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The Effect of Low Dose Intravenous Alcohol on Human Information Processing

  • Kenneth C. Mills
  • John A. Ewing
Part of the Advances in Experimental Medicine and Biology book series (AEMB, volume 85B)

Abstract

A model of multiple-stage information processing predicts alcohol to have a selective effect on mechanisms involving central processing rather than sensory input. However, behavioral effects at low alcohol doses administered orally can be overshadowed by fluctuations in gastrointestinal absorption and metabolism rate. Paid volunteers, who therefore received intravenous doses of alcohol and a barbiturate, were tested on tasks varying in sensory discriminability and in central processing difficulty. The low drug doses did not affect errors of stimulus encoding but increased error rate in memory comparison tasks. These results confirmed the predictions based on the mutiple-stage model.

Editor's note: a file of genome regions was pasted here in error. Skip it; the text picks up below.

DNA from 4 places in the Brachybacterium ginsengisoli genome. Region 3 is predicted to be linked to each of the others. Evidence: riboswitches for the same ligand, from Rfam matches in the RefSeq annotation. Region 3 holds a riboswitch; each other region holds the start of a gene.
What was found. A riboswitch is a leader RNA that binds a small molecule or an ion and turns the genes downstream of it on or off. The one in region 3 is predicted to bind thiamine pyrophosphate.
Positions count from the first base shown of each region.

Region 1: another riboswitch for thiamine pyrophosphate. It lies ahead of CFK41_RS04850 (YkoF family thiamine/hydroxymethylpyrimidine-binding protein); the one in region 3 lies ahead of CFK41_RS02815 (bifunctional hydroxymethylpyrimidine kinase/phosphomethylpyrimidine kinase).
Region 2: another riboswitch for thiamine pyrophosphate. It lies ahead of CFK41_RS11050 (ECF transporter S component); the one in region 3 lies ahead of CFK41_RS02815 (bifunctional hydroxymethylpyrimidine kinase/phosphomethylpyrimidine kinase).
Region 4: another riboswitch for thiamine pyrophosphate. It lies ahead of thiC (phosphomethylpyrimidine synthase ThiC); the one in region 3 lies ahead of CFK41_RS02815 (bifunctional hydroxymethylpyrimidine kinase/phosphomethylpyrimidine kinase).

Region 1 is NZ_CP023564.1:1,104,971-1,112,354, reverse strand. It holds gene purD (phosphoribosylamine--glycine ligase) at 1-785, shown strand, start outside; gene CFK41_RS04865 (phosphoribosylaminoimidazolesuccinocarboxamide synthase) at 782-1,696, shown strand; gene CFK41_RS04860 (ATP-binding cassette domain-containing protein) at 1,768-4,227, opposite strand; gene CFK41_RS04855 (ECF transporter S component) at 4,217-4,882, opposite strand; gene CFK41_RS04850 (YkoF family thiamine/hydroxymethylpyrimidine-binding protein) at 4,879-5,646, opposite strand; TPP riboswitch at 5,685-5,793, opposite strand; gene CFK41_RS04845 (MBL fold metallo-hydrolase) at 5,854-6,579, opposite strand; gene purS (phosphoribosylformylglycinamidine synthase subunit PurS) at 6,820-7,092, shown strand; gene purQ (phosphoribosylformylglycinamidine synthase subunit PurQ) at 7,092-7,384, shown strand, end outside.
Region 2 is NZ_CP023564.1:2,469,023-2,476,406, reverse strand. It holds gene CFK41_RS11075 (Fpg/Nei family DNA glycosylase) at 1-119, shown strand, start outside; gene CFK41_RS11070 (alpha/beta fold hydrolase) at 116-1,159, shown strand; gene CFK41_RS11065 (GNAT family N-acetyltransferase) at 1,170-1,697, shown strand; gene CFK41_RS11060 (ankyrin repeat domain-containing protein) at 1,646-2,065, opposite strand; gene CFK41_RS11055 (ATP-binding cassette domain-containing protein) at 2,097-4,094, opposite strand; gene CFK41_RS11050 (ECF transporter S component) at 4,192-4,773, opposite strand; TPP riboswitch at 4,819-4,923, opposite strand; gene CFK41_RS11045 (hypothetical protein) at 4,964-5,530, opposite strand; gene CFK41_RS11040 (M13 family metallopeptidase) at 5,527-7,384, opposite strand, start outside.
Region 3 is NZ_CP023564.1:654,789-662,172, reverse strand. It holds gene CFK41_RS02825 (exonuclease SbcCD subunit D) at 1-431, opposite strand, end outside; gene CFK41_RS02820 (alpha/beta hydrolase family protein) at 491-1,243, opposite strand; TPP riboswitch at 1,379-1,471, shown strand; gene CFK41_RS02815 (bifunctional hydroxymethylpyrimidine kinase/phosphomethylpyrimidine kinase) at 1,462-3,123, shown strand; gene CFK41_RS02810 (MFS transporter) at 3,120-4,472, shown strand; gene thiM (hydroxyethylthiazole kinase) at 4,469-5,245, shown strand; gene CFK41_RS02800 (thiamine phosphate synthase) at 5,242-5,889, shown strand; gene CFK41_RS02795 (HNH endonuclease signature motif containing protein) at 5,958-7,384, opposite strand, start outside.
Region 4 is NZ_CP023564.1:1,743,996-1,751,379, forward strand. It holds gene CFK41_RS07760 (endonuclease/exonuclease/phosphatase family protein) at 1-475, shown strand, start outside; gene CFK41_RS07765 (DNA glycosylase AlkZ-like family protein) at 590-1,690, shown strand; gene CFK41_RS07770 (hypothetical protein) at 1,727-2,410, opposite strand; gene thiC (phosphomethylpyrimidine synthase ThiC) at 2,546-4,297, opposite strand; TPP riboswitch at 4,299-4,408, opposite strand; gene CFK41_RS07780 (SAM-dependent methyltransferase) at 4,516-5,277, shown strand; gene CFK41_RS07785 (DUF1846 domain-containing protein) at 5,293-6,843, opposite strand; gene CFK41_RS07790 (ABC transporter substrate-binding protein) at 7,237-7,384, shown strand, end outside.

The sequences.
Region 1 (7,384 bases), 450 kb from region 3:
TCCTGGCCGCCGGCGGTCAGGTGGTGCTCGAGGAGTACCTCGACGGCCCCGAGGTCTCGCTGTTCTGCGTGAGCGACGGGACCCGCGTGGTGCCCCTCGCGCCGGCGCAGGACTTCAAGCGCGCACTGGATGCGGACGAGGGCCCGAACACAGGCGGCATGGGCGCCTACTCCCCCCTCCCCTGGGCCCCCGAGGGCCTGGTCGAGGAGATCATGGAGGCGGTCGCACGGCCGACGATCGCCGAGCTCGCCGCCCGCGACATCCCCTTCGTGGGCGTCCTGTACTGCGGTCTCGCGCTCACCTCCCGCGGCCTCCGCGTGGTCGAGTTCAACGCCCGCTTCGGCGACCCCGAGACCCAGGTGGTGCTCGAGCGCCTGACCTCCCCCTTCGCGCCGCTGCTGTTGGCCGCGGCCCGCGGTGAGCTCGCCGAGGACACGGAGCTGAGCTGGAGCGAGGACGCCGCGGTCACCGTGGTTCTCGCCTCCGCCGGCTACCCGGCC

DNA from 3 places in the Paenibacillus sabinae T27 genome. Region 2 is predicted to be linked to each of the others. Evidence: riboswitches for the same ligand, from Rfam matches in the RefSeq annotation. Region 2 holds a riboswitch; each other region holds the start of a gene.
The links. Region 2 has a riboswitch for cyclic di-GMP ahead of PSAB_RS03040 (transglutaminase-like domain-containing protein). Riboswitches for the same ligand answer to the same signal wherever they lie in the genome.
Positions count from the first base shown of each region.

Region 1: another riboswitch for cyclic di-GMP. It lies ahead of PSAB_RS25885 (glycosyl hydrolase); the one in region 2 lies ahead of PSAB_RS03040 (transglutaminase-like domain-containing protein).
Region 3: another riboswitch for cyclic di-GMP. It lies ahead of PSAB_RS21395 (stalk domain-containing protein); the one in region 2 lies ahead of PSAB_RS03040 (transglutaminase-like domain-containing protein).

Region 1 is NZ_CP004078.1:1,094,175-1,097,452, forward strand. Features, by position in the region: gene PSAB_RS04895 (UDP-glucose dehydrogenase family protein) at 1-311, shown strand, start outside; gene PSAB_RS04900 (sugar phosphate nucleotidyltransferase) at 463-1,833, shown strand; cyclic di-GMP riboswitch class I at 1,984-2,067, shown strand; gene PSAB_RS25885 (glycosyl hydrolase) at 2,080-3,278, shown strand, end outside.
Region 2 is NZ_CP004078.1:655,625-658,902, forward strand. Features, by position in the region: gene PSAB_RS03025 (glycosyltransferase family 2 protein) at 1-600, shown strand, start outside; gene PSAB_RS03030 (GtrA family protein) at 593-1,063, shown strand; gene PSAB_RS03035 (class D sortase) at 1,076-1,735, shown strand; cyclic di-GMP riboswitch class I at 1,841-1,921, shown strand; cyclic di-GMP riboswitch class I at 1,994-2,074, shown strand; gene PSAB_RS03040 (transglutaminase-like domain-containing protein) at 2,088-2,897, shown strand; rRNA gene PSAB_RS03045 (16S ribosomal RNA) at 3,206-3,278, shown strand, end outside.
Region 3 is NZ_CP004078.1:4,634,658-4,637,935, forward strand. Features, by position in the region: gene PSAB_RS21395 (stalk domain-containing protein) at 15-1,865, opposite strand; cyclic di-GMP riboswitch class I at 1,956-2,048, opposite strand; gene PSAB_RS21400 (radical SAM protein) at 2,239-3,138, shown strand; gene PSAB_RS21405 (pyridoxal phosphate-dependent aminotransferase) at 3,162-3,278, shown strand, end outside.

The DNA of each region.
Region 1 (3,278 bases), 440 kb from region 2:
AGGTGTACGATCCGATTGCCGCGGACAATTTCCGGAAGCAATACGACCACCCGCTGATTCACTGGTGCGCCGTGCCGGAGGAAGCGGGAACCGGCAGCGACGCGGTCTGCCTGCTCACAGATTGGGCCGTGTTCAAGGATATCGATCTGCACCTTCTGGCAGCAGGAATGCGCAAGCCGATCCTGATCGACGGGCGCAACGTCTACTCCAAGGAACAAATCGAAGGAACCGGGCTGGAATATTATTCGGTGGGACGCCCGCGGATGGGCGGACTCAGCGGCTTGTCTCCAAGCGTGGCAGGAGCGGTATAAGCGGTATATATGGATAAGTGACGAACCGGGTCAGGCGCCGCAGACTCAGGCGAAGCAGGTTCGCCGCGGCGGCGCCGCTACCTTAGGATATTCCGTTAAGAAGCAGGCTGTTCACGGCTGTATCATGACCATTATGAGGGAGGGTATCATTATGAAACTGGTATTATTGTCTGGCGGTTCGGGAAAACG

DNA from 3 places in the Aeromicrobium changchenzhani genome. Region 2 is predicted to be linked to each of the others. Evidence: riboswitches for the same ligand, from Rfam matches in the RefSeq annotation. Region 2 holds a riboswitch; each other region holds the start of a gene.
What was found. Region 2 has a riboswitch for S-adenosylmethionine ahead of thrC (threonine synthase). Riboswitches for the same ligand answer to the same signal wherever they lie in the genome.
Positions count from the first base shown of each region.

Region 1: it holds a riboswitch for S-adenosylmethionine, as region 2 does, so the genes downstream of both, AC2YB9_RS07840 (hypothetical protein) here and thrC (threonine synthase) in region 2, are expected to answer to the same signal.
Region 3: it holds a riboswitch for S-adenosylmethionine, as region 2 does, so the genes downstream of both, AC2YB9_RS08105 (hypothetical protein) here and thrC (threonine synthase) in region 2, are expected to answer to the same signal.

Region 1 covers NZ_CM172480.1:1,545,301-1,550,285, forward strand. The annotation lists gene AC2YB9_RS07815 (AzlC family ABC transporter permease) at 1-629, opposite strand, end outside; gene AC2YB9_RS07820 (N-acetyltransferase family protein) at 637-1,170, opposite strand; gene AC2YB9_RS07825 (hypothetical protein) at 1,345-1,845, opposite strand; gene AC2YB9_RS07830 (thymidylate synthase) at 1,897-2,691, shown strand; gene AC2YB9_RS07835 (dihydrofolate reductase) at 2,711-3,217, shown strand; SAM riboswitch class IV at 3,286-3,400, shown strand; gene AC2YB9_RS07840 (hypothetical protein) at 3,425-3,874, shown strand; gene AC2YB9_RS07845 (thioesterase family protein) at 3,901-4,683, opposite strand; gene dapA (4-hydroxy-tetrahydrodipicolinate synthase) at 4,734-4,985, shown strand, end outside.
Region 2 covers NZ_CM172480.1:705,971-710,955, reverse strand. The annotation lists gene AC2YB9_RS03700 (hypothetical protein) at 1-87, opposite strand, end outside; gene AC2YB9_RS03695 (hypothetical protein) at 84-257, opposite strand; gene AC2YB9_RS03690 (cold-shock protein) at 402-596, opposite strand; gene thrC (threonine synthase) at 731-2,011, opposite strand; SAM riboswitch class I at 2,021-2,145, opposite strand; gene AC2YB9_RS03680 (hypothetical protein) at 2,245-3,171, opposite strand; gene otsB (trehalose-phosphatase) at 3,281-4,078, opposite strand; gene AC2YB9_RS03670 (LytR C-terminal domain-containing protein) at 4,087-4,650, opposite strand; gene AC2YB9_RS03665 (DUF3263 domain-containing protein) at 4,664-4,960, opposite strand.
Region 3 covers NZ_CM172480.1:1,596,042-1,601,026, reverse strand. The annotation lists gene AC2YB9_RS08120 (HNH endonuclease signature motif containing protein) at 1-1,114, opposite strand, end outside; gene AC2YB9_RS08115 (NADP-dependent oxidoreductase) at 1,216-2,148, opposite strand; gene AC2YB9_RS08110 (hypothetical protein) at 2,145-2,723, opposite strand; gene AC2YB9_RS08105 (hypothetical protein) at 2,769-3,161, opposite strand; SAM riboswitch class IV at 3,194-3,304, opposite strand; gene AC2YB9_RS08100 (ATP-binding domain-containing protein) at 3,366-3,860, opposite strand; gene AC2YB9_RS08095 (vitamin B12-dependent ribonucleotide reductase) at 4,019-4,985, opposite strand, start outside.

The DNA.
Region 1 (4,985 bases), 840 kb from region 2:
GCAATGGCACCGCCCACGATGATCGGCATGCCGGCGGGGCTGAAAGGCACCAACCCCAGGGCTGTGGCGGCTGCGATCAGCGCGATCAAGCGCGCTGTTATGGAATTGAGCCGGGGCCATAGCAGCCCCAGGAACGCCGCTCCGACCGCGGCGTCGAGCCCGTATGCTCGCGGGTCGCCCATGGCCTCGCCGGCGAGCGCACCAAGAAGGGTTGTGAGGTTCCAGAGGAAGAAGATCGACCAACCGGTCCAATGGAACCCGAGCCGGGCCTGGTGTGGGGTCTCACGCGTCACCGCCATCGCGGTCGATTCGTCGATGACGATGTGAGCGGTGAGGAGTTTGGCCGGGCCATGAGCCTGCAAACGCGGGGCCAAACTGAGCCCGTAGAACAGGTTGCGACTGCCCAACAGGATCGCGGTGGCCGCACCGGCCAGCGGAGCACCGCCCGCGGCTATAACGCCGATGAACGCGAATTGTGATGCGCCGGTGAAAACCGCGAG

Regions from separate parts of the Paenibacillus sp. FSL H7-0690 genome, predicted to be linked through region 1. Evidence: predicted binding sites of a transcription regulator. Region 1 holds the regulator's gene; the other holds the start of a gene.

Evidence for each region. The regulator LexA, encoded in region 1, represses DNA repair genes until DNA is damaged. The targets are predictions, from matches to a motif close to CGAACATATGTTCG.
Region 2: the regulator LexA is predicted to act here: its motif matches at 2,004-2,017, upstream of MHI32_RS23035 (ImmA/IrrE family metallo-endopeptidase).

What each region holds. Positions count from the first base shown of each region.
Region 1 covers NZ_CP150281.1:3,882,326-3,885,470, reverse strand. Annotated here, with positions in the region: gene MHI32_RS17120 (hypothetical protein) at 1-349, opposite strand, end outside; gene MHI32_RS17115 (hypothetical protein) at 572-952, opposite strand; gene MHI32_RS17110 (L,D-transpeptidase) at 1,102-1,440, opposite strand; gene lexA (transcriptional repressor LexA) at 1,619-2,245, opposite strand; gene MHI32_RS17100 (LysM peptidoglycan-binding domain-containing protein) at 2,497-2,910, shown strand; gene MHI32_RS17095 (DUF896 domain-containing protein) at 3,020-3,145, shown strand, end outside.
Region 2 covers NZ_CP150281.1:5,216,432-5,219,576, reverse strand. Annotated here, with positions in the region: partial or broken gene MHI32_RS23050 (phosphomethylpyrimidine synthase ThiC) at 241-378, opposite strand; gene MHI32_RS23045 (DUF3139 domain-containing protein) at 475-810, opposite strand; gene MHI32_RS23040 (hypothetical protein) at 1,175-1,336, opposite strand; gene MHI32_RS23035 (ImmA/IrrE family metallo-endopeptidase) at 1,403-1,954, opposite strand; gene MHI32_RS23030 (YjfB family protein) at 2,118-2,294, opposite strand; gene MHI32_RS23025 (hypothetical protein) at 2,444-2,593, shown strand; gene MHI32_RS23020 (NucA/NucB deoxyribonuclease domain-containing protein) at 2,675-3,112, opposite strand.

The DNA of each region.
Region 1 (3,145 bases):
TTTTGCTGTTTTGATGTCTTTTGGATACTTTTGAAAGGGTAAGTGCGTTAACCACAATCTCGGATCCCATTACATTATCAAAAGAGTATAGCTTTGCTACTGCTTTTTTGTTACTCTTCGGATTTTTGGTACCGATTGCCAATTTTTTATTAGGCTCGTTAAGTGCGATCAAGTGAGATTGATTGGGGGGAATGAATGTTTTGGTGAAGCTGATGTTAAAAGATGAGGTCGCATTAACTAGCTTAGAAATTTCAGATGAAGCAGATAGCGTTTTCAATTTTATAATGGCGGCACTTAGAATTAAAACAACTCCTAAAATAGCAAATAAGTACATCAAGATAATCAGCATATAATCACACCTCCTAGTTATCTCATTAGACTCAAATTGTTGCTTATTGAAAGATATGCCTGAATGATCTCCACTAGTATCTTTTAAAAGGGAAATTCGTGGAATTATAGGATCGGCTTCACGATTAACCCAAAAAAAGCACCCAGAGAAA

Keywords

Psychological Refractory Period Human Information Processing Auditory Task Sodium Thiopental Sound Level Meter 
These keywords were added by machine and not by the authors. This process is experimental and the keywords may be updated as the learning algorithm improves.

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Copyright information

© Plenum Press, New York 1977

Authors and Affiliations

  • Kenneth C. Mills
    • 1
  • John A. Ewing
    • 1
  1. 1.Center for Alcohol StudiesUniversity of North CarolinaChapel HillUSA

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